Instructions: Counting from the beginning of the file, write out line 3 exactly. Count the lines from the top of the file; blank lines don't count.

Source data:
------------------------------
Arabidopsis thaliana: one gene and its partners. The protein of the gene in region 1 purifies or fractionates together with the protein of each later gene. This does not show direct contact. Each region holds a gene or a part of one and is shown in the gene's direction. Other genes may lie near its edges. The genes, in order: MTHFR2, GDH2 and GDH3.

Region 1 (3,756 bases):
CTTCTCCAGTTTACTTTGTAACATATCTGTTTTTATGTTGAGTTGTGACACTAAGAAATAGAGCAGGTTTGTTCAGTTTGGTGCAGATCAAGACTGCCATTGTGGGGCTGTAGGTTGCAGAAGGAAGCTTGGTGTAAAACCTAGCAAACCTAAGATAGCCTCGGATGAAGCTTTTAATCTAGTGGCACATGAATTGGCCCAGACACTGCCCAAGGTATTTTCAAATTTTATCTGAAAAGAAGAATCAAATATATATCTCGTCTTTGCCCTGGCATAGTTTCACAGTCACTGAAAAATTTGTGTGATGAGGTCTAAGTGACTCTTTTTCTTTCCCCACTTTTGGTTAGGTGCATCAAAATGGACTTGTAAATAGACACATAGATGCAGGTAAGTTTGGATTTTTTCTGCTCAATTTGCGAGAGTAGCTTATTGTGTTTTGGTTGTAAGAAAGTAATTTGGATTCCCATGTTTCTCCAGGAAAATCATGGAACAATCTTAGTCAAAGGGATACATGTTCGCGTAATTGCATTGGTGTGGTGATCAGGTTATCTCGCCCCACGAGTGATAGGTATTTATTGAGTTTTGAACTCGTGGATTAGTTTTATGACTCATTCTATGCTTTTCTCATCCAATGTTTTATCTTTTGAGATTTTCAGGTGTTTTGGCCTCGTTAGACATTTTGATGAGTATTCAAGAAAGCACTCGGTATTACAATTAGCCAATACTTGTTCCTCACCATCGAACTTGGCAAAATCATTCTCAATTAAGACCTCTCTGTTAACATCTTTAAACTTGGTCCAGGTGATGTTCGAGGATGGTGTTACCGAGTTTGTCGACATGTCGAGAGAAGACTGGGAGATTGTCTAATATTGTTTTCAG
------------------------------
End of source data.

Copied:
CTTCTCCAGTTTACTTTGTAACATATCTGTTTTTATGTTGAGTTGTGACACTAAGAAATAGAGCAGGTTTGTTCAGTTTGGTGCAGATCAAGACTGCCATTGTGGGGCTGTAGGTTGCAGAAGGAAGCTTGGTGTAAAACCTAGCAAACCTAAGATAGCCTCGGATGAAGCTTTTAATCTAGTGGCACATGAATTGGCCCAGACACTGCCCAAGGTATTTTCAAATTTTATCTGAAAAGAAGAATCAAATATATATCTCGTCTTTGCCCTGGCATAGTTTCACAGTCACTGAAAAATTTGTGTGATGAGGTCTAAGTGACTCTTTTTCTTTCCCCACTTTTGGTTAGGTGCATCAAAATGGACTTGTAAATAGACACATAGATGCAGGTAAGTTTGGATTTTTTCTGCTCAATTTGCGAGAGTAGCTTATTGTGTTTTGGTTGTAAGAAAGTAATTTGGATTCCCATGTTTCTCCAGGAAAATCATGGAACAATCTTAGTCAAAGGGATACATGTTCGCGTAATTGCATTGGTGTGGTGATCAGGTTATCTCGCCCCACGAGTGATAGGTATTTATTGAGTTTTGAACTCGTGGATTAGTTTTATGACTCATTCTATGCTTTTCTCATCCAATGTTTTATCTTTTGAGATTTTCAGGTGTTTTGGCCTCGTTAGACATTTTGATGAGTATTCAAGAAAGCACTCGGTATTACAATTAGCCAATACTTGTTCCTCACCATCGAACTTGGCAAAATCATTCTCAATTAAGACCTCTCTGTTAACATCTTTAAACTTGGTCCAGGTGATGTTCGAGGATGGTGTTACCGAGTTTGTCGACATGTCGAGAGAAGACTGGGAGATTGTCTAATATTGTTTTCAG